1. The key must be random (uniformly distributed and independent of the plaintext), and sampled from a non-algorithmic, chaotic source such as a Hardware random number generator.
  2. The key must be at least as long as the plaintext.
  3. The key must never be reused in whole or in part.
  4. The key must be kept completely secret by the communicating parties.

So… yes, Xor encrypting is pretty basic, but with the code we have wrote so far we can already implement a few algorithms… basic xor cipher, Vernam Cipher and… RC4

RC4. Initialisation

RC4 is a cryptography algorithm designed by Ron Rivest. He is the R on RSA, and according to some people also the R on RC4 Rivest Cipher 4 but for other is an acronym of Ron’s Code 4, anyway, if you like more the last name or the first name, it doesn’t make a difference :). This cipher is still very simple, so we can implement it easily in asm (yeessss… we will do that), but it is also a real algorithm used in real life, so… not more trivial memfrobs in our code.

RC4 is just a xor encoder that uses a permutation matrix, initialised using the key, to generate a sequence of values to actually xor encode the message… It can be seen as a Vernam algorithm where a pseudo-random number sequence, generated from the given user key, is used as the encryption key (with size equal to the plain text) for the message.

Note that generating the sequence this way actually breaks rule one to make this code unbreakable…

A permutation matrix is a common concept in many ciphers and usually is represented by the letter S (you will see that if you check other ciphers). Basically, it is a matrix that allows us to change the order of a given set. If you ever tried to program a card game, you will have come through this concept to shuffle the cards in the deck…

The first part of the algorithm is known as Key-Scheduling Algorithm or KSA.

An algorithm here is just a sequence of mathematical operations we have to do in a certain order to achieve some goal. In this case encrypting a message.

This algorithm just shuffles the permutation matrix based on the user provided key. The permutation matrix (vector actually) is initialised to identity. Identity is just mathematical jargon for saying ONE for Maths things that involve many numbers like a matrix or a vector, in this case it just set all elements of the vector such as `S[i] = i’. As a permutation matrix, this means that a set going through that matrix will not change (will return the 255 elements in order 1 returns 1, 2 retursm 2, and so on)… which is what happens when we multiply a number by 1. Enough about algebra. I promise.

Then, the permutation matrix is shuffled 255 times. The whole KSA can be implemented with the C code below:

  for (i = 0; i < 255; S[i] = i,i++);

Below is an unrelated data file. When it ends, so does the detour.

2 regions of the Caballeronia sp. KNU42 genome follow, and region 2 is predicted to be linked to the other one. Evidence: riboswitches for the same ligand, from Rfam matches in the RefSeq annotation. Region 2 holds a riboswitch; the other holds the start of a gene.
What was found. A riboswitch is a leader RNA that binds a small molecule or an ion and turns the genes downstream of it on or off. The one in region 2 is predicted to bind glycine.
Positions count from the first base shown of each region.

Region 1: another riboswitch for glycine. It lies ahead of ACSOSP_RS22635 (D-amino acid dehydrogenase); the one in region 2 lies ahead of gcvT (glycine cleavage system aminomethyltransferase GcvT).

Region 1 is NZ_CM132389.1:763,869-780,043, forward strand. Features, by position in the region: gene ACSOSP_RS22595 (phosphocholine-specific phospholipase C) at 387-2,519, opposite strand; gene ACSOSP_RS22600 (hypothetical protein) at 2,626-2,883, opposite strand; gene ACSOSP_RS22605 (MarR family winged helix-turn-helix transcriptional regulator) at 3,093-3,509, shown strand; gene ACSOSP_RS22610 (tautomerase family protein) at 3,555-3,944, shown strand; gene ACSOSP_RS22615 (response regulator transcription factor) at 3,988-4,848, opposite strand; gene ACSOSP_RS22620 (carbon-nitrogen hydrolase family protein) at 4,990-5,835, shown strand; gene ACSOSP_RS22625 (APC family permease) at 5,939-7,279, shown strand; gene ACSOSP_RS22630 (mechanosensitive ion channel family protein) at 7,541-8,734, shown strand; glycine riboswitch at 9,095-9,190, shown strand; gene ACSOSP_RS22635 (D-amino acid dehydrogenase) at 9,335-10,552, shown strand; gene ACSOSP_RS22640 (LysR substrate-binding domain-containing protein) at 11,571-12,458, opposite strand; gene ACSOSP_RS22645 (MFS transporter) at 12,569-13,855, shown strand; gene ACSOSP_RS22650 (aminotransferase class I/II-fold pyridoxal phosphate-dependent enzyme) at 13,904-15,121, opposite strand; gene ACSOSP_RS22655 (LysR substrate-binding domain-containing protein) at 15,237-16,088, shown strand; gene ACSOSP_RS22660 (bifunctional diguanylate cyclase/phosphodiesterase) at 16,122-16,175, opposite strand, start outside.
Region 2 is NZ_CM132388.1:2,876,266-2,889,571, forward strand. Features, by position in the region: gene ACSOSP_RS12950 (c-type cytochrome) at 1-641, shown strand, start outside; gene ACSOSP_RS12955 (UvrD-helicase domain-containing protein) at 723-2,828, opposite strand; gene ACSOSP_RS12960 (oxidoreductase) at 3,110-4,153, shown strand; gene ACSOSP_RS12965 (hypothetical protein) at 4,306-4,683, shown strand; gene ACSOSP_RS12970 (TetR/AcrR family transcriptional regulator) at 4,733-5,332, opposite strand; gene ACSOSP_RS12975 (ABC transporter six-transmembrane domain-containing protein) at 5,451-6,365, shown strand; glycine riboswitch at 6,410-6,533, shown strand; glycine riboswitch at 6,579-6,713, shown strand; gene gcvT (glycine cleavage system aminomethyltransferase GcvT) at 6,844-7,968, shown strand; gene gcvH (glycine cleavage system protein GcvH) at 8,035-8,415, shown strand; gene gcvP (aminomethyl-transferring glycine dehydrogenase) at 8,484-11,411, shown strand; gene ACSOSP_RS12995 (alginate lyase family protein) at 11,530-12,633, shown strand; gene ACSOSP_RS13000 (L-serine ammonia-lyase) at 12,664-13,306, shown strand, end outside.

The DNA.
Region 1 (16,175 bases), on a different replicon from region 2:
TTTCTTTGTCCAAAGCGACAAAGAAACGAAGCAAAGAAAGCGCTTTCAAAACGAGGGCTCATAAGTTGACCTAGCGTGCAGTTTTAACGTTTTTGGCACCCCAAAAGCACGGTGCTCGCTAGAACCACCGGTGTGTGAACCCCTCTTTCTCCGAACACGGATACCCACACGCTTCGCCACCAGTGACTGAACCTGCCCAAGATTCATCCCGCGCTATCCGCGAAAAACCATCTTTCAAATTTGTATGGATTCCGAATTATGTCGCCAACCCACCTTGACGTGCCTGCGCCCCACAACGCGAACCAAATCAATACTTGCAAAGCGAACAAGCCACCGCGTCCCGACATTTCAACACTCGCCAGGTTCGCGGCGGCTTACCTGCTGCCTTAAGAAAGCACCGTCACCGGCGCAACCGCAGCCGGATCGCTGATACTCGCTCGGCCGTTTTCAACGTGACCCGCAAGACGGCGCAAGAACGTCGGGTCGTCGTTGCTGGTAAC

for (j = 0, i = 0; i < 256; i++) {
    j = (j + S[i] + key[i % klen] ) % 256;
    SWAP(S[i],S[j]);
  }

Where SWAP is a macro that swaps the values of the two variables passed as parameters.

There are different ways to swap two values. In this case, I chose the addition/substraction technique that doesn’t requires an intermediate variable:

#define SWAP(a,b) a += b; b= a -b; a-=b;

After this step, our permutation matrix S is in a state that depends on the selected key. Now is time to crypt our data.

Modulo Operator

In case you are not familiar with the modulo operator, here is a short introduction as we will be using it all over the place. The modulo operator calculates the remainder of the integer division of its two parameters. Let’s name N the number we want to divide (dividend) and D the number we are dividing by (the divisor). Let’s name C the result of the integer division and let’s name R the remainder of the operation.

As you may remember from school: N / D = C + R

The modulo operator just return the value R. It is normally used to bound the range of values of a given number. Let’ see an example:

0 % 5 = 0   (0/5 = 0)
1 % 5 = 1   (1/5 = 0 + 1)
2 % 5 = 2   (2/5 = 0 + 2)
3 % 5 = 3
4 % 5 = 4
5 % 5 = 0   (5/5 = 1 + 0)
6 % 5 = 1   (6/5 = 1 + 1)

As you can see if we calculate % 5 of any number we are just keeping that number between 0 and 4. So, % 256 keeps that number between 0 and 255 which is actually a byte. Later on, we will see how to take advantage of this fact… actually the algorithm was designed on-purpose to work on bytes. Thanks Mr Rivest!

Many cryptography algorithms are designed to work on bit streams… which are convenient for hardware implementation but may be a bit tricky to implement on SW.

As a final note, implementing the modulo operation is not straight forward, however there are simplified versions when we divide by powers of two… We will come to this later.